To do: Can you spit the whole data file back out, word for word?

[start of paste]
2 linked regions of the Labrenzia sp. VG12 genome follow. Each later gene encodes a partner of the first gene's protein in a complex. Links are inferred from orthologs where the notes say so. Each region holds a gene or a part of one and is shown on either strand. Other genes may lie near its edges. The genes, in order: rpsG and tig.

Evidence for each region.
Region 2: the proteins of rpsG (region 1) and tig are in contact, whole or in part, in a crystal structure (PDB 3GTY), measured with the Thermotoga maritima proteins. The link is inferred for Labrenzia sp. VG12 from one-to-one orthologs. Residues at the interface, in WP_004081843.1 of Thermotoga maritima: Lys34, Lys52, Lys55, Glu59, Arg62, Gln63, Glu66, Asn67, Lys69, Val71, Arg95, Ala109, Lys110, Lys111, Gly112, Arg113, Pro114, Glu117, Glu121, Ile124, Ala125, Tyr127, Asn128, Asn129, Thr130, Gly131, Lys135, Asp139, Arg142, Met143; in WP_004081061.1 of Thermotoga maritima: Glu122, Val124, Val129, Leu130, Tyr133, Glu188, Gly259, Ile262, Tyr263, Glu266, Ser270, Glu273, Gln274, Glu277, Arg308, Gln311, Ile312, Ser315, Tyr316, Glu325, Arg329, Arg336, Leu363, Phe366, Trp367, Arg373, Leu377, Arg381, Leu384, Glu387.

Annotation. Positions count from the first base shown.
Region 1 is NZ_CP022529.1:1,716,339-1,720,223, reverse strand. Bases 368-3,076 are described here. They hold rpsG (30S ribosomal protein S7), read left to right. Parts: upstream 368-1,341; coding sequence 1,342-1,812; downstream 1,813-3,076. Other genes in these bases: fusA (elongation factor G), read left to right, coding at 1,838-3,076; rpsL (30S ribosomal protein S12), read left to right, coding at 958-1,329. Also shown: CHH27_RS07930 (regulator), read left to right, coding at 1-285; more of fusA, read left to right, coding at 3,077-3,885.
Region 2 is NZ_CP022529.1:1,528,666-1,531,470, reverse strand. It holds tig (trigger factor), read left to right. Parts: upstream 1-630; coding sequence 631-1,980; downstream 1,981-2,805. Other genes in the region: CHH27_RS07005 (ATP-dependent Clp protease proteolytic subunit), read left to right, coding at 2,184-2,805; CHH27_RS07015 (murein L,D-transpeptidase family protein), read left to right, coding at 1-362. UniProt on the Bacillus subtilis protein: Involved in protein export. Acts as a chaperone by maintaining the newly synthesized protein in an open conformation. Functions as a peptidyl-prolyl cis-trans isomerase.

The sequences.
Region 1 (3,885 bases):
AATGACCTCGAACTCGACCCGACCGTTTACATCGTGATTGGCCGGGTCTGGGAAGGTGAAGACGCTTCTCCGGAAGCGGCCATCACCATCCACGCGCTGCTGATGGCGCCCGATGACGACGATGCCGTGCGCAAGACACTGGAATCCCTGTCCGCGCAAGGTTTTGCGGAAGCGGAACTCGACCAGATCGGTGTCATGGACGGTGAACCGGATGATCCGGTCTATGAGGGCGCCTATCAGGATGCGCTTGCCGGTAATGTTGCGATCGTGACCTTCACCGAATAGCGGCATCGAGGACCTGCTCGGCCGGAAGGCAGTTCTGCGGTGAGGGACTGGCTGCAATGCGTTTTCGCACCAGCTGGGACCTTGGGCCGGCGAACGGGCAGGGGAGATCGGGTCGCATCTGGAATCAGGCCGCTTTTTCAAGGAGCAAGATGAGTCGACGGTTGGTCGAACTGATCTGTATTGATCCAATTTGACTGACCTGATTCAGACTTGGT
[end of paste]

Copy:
2 linked regions of the Labrenzia sp. VG12 genome follow. Each later gene encodes a partner of the first gene's protein in a complex. Links are inferred from orthologs where the notes say so. Each region holds a gene or a part of one and is shown on either strand. Other genes may lie near its edges. The genes, in order: rpsG and tig.

Evidence for each region.
Region 2: the proteins of rpsG (region 1) and tig are in contact, whole or in part, in a crystal structure (PDB 3GTY), measured with the Thermotoga maritima proteins. The link is inferred for Labrenzia sp. VG12 from one-to-one orthologs. Residues at the interface, in WP_004081843.1 of Thermotoga maritima: Lys34, Lys52, Lys55, Glu59, Arg62, Gln63, Glu66, Asn67, Lys69, Val71, Arg95, Ala109, Lys110, Lys111, Gly112, Arg113, Pro114, Glu117, Glu121, Ile124, Ala125, Tyr127, Asn128, Asn129, Thr130, Gly131, Lys135, Asp139, Arg142, Met143; in WP_004081061.1 of Thermotoga maritima: Glu122, Val124, Val129, Leu130, Tyr133, Glu188, Gly259, Ile262, Tyr263, Glu266, Ser270, Glu273, Gln274, Glu277, Arg308, Gln311, Ile312, Ser315, Tyr316, Glu325, Arg329, Arg336, Leu363, Phe366, Trp367, Arg373, Leu377, Arg381, Leu384, Glu387.

Annotation. Positions count from the first base shown.
Region 1 is NZ_CP022529.1:1,716,339-1,720,223, reverse strand. Bases 368-3,076 are described here. They hold rpsG (30S ribosomal protein S7), read left to right. Parts: upstream 368-1,341; coding sequence 1,342-1,812; downstream 1,813-3,076. Other genes in these bases: fusA (elongation factor G), read left to right, coding at 1,838-3,076; rpsL (30S ribosomal protein S12), read left to right, coding at 958-1,329. Also shown: CHH27_RS07930 (regulator), read left to right, coding at 1-285; more of fusA, read left to right, coding at 3,077-3,885.
Region 2 is NZ_CP022529.1:1,528,666-1,531,470, reverse strand. It holds tig (trigger factor), read left to right. Parts: upstream 1-630; coding sequence 631-1,980; downstream 1,981-2,805. Other genes in the region: CHH27_RS07005 (ATP-dependent Clp protease proteolytic subunit), read left to right, coding at 2,184-2,805; CHH27_RS07015 (murein L,D-transpeptidase family protein), read left to right, coding at 1-362. UniProt on the Bacillus subtilis protein: Involved in protein export. Acts as a chaperone by maintaining the newly synthesized protein in an open conformation. Functions as a peptidyl-prolyl cis-trans isomerase.

The sequences.
Region 1 (3,885 bases):
AATGACCTCGAACTCGACCCGACCGTTTACATCGTGATTGGCCGGGTCTGGGAAGGTGAAGACGCTTCTCCGGAAGCGGCCATCACCATCCACGCGCTGCTGATGGCGCCCGATGACGACGATGCCGTGCGCAAGACACTGGAATCCCTGTCCGCGCAAGGTTTTGCGGAAGCGGAACTCGACCAGATCGGTGTCATGGACGGTGAACCGGATGATCCGGTCTATGAGGGCGCCTATCAGGATGCGCTTGCCGGTAATGTTGCGATCGTGACCTTCACCGAATAGCGGCATCGAGGACCTGCTCGGCCGGAAGGCAGTTCTGCGGTGAGGGACTGGCTGCAATGCGTTTTCGCACCAGCTGGGACCTTGGGCCGGCGAACGGGCAGGGGAGATCGGGTCGCATCTGGAATCAGGCCGCTTTTTCAAGGAGCAAGATGAGTCGACGGTTGGTCGAACTGATCTGTATTGATCCAATTTGACTGACCTGATTCAGACTTGGT